The Types of Thyroid Cancer Explained
The four main types of thyroid cancer
are: papillary, follicular, medullary and anaplastic. Overall, if you
have been diagnosed it’s good to know the recovery prognosis is pretty
positive. Depending upon the type; whether or not it has spread to other body parts; your age and general health will determine your road to recovery.
Thyroid cancer is a broad-spectrum term for malignant cells discovered
in the thyroid gland. This is a butterfly-shaped gland positioned
in the neck, beneath the Adam’s apple.
Papillary – Most Common
Nobody wants to entertain the idea of thyroid cancer, but if you have
received a diagnosis, the probability factor is high that it will be
Approximately 86 out of 100 people with thyroid cancer have the papillary
type. It begins in follicular cells that produce iodine. Papillary is slow-growing so an early diagnosis, followed with correct
treatment is a good indicator that most people can be cured.
Women are three times more at risk to contract this type than men. Risks include: too much dietary iodine, genetic factors
and/or radiation exposure.
Follicular – 2nd Most Common
Follicular Thyroid Cancer generally strikes the elderly population.
Accounting for about 15% of all types of thyroid cancer cases, it is quite
aggressive. As a rule this type can spread through the bloodstream to attack other body parts.
This is more common in countries where the diet
is low in iodine. Also, the risk factor is increased in regions where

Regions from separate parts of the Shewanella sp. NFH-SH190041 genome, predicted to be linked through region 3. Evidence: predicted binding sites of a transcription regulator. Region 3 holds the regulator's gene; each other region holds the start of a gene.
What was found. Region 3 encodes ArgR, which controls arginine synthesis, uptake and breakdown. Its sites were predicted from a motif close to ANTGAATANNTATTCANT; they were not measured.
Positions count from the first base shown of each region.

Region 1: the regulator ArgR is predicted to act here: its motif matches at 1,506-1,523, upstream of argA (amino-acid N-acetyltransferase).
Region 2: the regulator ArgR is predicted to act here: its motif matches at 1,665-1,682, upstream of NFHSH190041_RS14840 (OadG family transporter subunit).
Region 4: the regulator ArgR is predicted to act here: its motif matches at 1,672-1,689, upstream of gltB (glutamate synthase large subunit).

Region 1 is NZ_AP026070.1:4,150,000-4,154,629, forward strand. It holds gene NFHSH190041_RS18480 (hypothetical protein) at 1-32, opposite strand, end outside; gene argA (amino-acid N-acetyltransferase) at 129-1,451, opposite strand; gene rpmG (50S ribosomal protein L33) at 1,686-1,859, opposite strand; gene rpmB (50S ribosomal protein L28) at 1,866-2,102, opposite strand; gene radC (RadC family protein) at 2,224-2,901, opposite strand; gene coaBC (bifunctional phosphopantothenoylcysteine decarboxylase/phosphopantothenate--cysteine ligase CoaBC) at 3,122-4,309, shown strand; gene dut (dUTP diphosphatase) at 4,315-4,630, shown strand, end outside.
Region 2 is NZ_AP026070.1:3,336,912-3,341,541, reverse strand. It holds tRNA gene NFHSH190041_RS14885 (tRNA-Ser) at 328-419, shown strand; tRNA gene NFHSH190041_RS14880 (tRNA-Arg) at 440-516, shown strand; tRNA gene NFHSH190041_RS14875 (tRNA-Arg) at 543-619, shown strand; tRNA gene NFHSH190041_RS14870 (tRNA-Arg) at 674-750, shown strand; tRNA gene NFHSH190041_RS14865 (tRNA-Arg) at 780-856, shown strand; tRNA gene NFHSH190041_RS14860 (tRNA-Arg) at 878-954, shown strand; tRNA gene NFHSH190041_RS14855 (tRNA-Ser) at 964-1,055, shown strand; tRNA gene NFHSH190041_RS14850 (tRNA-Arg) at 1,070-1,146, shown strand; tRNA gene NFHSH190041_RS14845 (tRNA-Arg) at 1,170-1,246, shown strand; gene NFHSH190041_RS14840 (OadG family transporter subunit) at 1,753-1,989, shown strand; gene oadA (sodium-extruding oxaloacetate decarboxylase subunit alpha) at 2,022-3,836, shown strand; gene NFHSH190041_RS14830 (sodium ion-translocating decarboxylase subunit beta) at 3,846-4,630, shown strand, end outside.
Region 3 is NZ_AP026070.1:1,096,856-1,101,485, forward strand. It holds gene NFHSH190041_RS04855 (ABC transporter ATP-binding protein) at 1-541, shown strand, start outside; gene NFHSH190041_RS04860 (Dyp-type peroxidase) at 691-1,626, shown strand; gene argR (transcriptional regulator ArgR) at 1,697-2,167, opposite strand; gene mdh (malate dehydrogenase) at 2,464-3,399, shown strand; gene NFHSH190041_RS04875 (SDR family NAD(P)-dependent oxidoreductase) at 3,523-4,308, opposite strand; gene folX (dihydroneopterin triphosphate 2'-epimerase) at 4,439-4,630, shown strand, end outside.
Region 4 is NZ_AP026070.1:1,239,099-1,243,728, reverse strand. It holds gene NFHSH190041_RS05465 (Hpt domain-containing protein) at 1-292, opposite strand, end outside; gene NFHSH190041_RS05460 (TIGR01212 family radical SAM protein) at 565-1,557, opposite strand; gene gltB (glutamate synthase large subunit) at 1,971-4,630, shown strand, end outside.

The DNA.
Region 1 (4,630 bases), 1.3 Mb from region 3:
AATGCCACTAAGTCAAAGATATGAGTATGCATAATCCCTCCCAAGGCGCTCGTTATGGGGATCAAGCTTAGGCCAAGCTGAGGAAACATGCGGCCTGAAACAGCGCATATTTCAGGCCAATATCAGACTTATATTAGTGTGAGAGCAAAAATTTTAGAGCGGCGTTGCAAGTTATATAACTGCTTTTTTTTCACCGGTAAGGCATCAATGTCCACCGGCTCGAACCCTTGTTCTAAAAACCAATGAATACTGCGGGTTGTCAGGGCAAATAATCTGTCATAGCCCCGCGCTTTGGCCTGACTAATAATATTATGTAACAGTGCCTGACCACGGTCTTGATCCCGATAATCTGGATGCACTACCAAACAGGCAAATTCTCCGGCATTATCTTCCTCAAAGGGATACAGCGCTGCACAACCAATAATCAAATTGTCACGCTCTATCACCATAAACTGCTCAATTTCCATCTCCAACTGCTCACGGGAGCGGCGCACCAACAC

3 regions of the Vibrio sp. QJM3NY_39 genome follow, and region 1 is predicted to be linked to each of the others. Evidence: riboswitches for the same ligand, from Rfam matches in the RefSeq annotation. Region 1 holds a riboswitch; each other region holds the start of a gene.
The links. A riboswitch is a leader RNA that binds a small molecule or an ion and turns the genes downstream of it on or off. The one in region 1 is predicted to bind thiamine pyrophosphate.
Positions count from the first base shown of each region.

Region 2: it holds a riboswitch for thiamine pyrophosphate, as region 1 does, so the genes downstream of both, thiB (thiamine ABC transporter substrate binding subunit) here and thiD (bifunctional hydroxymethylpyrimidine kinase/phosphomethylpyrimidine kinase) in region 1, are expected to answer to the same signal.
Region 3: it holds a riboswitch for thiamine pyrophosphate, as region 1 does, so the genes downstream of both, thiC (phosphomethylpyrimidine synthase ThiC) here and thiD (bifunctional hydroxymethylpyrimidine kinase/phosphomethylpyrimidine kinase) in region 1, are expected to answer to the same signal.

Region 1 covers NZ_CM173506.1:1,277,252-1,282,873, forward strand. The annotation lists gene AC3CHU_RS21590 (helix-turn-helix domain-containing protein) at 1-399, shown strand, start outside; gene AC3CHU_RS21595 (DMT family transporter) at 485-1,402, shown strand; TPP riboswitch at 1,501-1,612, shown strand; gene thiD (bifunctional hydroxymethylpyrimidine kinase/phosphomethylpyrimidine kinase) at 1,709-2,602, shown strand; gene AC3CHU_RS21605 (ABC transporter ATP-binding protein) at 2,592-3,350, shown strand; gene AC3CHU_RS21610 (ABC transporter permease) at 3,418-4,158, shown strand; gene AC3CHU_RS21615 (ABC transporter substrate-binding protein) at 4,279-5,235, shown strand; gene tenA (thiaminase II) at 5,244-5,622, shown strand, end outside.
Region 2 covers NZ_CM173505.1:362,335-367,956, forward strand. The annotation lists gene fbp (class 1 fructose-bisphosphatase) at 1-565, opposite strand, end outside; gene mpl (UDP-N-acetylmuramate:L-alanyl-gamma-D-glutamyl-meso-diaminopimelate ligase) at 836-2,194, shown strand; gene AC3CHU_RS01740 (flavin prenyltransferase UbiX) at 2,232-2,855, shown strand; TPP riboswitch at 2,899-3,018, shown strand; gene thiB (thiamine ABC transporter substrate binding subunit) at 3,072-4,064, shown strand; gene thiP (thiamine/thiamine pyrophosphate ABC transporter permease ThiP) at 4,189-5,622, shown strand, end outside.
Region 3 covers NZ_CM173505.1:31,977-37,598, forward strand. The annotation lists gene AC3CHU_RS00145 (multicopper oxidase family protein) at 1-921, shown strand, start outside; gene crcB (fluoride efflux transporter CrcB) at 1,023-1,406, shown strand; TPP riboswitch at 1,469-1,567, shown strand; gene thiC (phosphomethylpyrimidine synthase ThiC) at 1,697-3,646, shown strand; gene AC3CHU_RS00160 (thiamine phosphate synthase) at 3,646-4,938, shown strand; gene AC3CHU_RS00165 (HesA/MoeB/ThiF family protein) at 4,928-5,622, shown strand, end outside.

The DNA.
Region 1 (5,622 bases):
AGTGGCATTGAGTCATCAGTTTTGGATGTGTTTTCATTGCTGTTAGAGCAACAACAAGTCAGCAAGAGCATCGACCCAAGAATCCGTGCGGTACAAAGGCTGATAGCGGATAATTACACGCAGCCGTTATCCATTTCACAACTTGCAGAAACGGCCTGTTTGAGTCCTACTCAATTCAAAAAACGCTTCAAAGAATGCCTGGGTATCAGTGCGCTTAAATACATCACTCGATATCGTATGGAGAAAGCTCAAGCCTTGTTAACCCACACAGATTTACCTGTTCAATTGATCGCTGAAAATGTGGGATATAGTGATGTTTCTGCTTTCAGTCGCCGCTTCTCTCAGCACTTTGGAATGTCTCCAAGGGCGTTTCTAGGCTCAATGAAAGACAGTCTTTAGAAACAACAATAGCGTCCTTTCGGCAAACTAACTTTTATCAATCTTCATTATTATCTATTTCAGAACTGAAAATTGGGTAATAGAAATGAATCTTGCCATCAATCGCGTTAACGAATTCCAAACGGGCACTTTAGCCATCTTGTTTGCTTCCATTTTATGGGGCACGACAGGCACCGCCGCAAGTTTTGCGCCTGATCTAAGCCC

the diet is low in iodine and the people are exposed to radioactivity.
Medullary – 3rd Most Common
The Medullary Thyroid Cancer type starts in the parafollicular or C cells,
which produce the hormone, calcitonin.
It is further distinguished by whether medullary is sporadic
Familial medullary thyroid cancer is generally genetic. According to doctors if you have this disease there is a 50% chance that your biological children may develop it as well. Because of this genetic disposition many doctors recommend family members be tested for the “MEN2A” gene which stands for Multiple Endocrine Neoplasia.
Because these tumors are slow-growing, early diagnosis is imperative
for a good recovery prognosis. Otherwise medullary cancer can invade
other body parts.
Anaplastic – 4th Type – Least Common
Anaplastic Thyroid Cancer cells are the fastest growing and they swiftly spread to other parts of the body.
Anaplastic is also the least common of the main types of thyroid cancer,
in that approximately 1 out of every 100 people develops this type. This disease is more predominant in
people above 60 years of age.
Little Known Types
There are two exceedingly rare types that get little press. Thyroid sarcoma is cancer of the thyroid
supporting cells. Lymphatic system cancer is called Thyroid Lymphoma.This is a very aggressive and difficult to treat.
Thyroid lymphoma a.k.a. non-Hodgkin lymphoma is responsible for a
scant 2% of cases. These malignant cells originate from
lymphocytes, the primary type of immune system cell.